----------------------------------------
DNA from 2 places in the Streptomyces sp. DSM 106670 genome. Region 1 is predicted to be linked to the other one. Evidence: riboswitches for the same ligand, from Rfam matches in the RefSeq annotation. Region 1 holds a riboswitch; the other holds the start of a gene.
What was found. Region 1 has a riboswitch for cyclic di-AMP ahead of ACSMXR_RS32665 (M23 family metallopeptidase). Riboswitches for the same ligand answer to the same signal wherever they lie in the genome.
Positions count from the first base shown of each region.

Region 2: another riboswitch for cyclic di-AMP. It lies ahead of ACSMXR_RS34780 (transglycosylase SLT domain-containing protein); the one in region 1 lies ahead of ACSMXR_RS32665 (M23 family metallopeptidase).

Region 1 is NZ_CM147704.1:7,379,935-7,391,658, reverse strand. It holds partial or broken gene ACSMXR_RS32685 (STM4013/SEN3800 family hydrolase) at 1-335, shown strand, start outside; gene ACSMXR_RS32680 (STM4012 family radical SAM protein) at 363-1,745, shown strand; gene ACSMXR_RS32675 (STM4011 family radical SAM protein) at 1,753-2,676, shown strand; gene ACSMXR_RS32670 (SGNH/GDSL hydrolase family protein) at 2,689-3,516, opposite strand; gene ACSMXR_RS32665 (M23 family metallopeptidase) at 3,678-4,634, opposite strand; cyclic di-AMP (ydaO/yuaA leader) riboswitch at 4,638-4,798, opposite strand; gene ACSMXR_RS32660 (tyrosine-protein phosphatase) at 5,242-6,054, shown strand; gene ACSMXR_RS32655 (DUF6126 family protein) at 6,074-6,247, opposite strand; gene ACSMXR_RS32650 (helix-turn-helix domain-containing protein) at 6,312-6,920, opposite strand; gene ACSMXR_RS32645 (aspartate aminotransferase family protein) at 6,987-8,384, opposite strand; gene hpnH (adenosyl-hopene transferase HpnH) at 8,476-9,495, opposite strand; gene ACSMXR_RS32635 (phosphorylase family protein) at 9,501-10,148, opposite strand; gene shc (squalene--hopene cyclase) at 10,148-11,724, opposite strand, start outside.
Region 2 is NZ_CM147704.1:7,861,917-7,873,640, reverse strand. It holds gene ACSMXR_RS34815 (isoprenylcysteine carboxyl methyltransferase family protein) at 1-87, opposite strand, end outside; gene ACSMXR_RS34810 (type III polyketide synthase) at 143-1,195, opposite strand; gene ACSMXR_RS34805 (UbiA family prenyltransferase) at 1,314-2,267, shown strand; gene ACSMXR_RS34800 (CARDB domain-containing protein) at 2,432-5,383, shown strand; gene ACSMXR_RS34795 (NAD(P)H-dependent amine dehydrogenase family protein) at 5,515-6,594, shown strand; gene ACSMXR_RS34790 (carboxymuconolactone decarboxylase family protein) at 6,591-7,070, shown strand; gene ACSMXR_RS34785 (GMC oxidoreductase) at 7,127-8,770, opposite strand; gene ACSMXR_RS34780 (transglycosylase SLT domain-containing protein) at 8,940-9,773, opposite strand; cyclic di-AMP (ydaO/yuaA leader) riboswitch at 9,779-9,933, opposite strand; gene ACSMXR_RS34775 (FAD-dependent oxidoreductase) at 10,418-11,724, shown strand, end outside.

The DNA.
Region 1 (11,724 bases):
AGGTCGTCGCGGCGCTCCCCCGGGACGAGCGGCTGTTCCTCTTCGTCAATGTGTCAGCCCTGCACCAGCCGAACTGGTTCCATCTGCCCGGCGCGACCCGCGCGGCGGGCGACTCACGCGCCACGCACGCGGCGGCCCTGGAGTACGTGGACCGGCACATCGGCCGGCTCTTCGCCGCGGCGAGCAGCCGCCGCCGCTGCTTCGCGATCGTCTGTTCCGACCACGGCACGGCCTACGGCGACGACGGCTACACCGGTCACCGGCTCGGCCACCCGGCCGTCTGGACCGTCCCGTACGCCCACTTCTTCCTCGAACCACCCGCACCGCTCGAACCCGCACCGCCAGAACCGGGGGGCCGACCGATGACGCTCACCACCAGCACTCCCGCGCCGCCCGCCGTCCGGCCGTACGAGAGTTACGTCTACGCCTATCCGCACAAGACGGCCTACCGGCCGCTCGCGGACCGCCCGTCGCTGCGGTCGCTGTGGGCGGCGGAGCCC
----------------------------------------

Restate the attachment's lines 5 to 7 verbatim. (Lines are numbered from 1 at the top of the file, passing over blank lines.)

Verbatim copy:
Region 1 is NZ_CM147704.1:7,379,935-7,391,658, reverse strand. It holds partial or broken gene ACSMXR_RS32685 (STM4013/SEN3800 family hydrolase) at 1-335, shown strand, start outside; gene ACSMXR_RS32680 (STM4012 family radical SAM protein) at 363-1,745, shown strand; gene ACSMXR_RS32675 (STM4011 family radical SAM protein) at 1,753-2,676, shown strand; gene ACSMXR_RS32670 (SGNH/GDSL hydrolase family protein) at 2,689-3,516, opposite strand; gene ACSMXR_RS32665 (M23 family metallopeptidase) at 3,678-4,634, opposite strand; cyclic di-AMP (ydaO/yuaA leader) riboswitch at 4,638-4,798, opposite strand; gene ACSMXR_RS32660 (tyrosine-protein phosphatase) at 5,242-6,054, shown strand; gene ACSMXR_RS32655 (DUF6126 family protein) at 6,074-6,247, opposite strand; gene ACSMXR_RS32650 (helix-turn-helix domain-containing protein) at 6,312-6,920, opposite strand; gene ACSMXR_RS32645 (aspartate aminotransferase family protein) at 6,987-8,384, opposite strand; gene hpnH (adenosyl-hopene transferase HpnH) at 8,476-9,495, opposite strand; gene ACSMXR_RS32635 (phosphorylase family protein) at 9,501-10,148, opposite strand; gene shc (squalene--hopene cyclase) at 10,148-11,724, opposite strand, start outside.
Region 2 is NZ_CM147704.1:7,861,917-7,873,640, reverse strand. It holds gene ACSMXR_RS34815 (isoprenylcysteine carboxyl methyltransferase family protein) at 1-87, opposite strand, end outside; gene ACSMXR_RS34810 (type III polyketide synthase) at 143-1,195, opposite strand; gene ACSMXR_RS34805 (UbiA family prenyltransferase) at 1,314-2,267, shown strand; gene ACSMXR_RS34800 (CARDB domain-containing protein) at 2,432-5,383, shown strand; gene ACSMXR_RS34795 (NAD(P)H-dependent amine dehydrogenase family protein) at 5,515-6,594, shown strand; gene ACSMXR_RS34790 (carboxymuconolactone decarboxylase family protein) at 6,591-7,070, shown strand; gene ACSMXR_RS34785 (GMC oxidoreductase) at 7,127-8,770, opposite strand; gene ACSMXR_RS34780 (transglycosylase SLT domain-containing protein) at 8,940-9,773, opposite strand; cyclic di-AMP (ydaO/yuaA leader) riboswitch at 9,779-9,933, opposite strand; gene ACSMXR_RS34775 (FAD-dependent oxidoreductase) at 10,418-11,724, shown strand, end outside.

The DNA.